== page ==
Clinical Expertise, Scientific Knowledge and Trust: Epistemic and Ethical Challenges to Managing the Public's Health
The United State Preventive Services Task Force (USPSTF) released reports in 2009 and 20 I l recommending changes in the use of mammography and prostate cancer screening, in opposition to well-entrenched clinical practices. Their reports were met by a fierce backlash from clinical practitioners and the public. However, clinical practices and recommendations have not shifted significantly in response to the reports.
These recently emerged conflicts provide an opportunity to look closely at how differences about what seem to be empirical matters can erode trust in clinician researcher relationships, making it difficult to find agreement on critical issues of public health policy and treatment. Achieving consensus is important for several purposes, including: I) determining effective treatments; 2) allocating limited healthcare resources so to maximize positive health outcomes and minimize unnecessary tests and procedures; and 3) maintaining the public's trust and participation in the healthcare system.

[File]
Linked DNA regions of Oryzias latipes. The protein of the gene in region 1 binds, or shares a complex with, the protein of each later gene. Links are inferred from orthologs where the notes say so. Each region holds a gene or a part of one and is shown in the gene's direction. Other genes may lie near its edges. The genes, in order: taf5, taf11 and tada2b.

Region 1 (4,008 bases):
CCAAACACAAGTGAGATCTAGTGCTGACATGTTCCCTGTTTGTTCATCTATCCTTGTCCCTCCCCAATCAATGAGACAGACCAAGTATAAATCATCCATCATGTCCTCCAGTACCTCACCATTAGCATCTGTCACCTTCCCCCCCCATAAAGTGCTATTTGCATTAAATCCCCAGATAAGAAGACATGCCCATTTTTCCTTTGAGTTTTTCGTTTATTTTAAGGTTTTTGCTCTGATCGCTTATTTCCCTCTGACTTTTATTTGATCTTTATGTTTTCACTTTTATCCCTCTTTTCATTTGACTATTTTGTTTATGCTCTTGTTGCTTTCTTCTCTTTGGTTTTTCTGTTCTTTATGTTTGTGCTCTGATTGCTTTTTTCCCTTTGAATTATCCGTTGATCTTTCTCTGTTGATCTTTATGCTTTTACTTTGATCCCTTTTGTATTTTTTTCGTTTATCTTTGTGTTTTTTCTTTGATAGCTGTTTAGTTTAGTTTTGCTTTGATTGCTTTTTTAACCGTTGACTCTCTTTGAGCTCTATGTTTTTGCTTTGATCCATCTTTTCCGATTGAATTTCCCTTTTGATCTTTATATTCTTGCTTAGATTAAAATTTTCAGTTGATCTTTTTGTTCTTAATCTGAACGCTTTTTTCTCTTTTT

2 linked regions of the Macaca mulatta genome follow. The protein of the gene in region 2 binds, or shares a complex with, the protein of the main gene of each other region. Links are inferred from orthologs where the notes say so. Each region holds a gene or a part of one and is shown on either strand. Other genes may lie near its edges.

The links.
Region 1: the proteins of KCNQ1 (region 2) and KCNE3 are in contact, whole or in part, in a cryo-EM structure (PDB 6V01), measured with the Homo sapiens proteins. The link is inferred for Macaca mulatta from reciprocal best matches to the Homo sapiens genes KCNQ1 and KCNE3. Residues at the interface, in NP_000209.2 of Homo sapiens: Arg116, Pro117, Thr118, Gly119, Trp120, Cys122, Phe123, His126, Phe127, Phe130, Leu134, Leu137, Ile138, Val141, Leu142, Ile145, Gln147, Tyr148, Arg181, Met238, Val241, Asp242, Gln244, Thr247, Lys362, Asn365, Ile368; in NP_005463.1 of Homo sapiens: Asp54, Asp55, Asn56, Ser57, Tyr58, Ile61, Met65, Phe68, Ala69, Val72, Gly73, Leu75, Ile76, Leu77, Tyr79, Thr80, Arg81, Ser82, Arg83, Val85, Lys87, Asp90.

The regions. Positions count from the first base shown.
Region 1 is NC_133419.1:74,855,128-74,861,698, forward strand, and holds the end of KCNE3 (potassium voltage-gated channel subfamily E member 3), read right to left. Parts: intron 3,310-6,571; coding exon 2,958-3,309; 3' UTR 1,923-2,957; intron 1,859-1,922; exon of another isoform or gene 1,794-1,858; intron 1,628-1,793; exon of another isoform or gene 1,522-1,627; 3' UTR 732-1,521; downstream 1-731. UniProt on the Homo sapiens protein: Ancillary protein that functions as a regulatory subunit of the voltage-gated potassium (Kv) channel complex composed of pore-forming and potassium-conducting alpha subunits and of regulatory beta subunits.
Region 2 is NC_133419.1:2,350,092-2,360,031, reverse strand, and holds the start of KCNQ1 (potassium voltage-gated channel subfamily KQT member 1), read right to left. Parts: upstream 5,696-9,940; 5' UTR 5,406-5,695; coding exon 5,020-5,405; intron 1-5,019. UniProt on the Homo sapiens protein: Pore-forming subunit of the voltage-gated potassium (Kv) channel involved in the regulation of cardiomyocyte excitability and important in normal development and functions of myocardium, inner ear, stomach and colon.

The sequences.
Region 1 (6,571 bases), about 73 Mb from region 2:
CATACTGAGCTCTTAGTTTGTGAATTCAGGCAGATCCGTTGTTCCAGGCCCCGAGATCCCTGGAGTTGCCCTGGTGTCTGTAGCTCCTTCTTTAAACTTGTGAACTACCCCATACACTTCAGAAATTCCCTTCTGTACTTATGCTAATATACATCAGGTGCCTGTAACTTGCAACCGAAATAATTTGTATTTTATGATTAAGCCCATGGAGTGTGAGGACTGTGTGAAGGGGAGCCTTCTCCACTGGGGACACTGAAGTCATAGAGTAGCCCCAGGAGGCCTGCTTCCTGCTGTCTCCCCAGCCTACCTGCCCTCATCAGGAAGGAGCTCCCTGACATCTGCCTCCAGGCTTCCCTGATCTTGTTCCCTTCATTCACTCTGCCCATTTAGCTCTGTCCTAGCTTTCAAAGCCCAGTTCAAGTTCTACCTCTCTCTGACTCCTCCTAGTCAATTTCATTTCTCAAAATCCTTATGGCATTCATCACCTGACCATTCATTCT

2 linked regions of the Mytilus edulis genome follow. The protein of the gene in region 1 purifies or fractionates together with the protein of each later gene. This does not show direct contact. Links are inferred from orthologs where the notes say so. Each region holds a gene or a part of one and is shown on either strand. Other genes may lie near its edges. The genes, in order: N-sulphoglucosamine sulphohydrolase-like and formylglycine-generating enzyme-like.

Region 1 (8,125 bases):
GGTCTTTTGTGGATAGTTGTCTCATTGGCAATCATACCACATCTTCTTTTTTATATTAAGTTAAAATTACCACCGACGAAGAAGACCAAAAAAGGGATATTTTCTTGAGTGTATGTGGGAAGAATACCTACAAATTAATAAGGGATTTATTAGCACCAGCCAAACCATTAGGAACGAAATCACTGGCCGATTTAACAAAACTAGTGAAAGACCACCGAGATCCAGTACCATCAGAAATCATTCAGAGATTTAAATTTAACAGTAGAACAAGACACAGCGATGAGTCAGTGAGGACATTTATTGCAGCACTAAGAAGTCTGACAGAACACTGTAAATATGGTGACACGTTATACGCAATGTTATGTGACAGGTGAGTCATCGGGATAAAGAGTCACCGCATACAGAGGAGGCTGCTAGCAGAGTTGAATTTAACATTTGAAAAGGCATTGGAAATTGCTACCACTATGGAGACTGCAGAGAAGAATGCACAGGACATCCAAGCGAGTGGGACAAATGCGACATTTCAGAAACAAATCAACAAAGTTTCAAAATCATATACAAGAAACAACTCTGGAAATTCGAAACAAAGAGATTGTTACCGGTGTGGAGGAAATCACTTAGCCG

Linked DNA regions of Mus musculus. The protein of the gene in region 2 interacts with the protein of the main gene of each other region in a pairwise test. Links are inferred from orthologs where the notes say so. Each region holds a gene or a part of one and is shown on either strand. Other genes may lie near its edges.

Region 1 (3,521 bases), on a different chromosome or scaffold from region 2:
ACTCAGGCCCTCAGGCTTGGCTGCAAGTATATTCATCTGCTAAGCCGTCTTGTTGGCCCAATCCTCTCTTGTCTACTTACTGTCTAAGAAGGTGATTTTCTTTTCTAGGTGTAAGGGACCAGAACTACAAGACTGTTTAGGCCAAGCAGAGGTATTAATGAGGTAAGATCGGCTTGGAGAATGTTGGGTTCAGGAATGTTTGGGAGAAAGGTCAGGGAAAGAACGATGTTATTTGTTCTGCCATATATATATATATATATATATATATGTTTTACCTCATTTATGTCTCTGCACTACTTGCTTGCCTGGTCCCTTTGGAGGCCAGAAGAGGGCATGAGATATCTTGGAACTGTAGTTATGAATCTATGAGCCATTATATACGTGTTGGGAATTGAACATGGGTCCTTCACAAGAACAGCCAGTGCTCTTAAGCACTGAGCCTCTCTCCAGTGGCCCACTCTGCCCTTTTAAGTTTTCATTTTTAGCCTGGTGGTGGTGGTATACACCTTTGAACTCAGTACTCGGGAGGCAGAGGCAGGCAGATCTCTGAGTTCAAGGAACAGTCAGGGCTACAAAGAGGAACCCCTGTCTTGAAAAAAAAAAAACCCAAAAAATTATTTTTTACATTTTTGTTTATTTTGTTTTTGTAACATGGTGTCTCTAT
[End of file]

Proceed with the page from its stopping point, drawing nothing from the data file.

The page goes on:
In this paper I use tools of social epistemology to examine how divergent notions of evidence in these cases interacts with and is influenced by values, commitments, and priorities of the different parties involved. Bioethicists commonly use moral pluralism the view that there are multiple accounts of what is valuable to humans-to explain and resolve values-based differences. However, by analyzing these cases from a position of epistemic pluralism-a system in which parties hold fundamentally different viewpoints about what counts as evidence--! show how we can accommodate both clinical and scientific modes of knowledge and find agreement on health policy and treatment.
Womack, Catherine A. (2012). Clinical Expertise, Scientific Knowledge and Trust: Epistemic and Ethical Challenges to Managing the Public's Health. CARS Summer Grants. Item 132.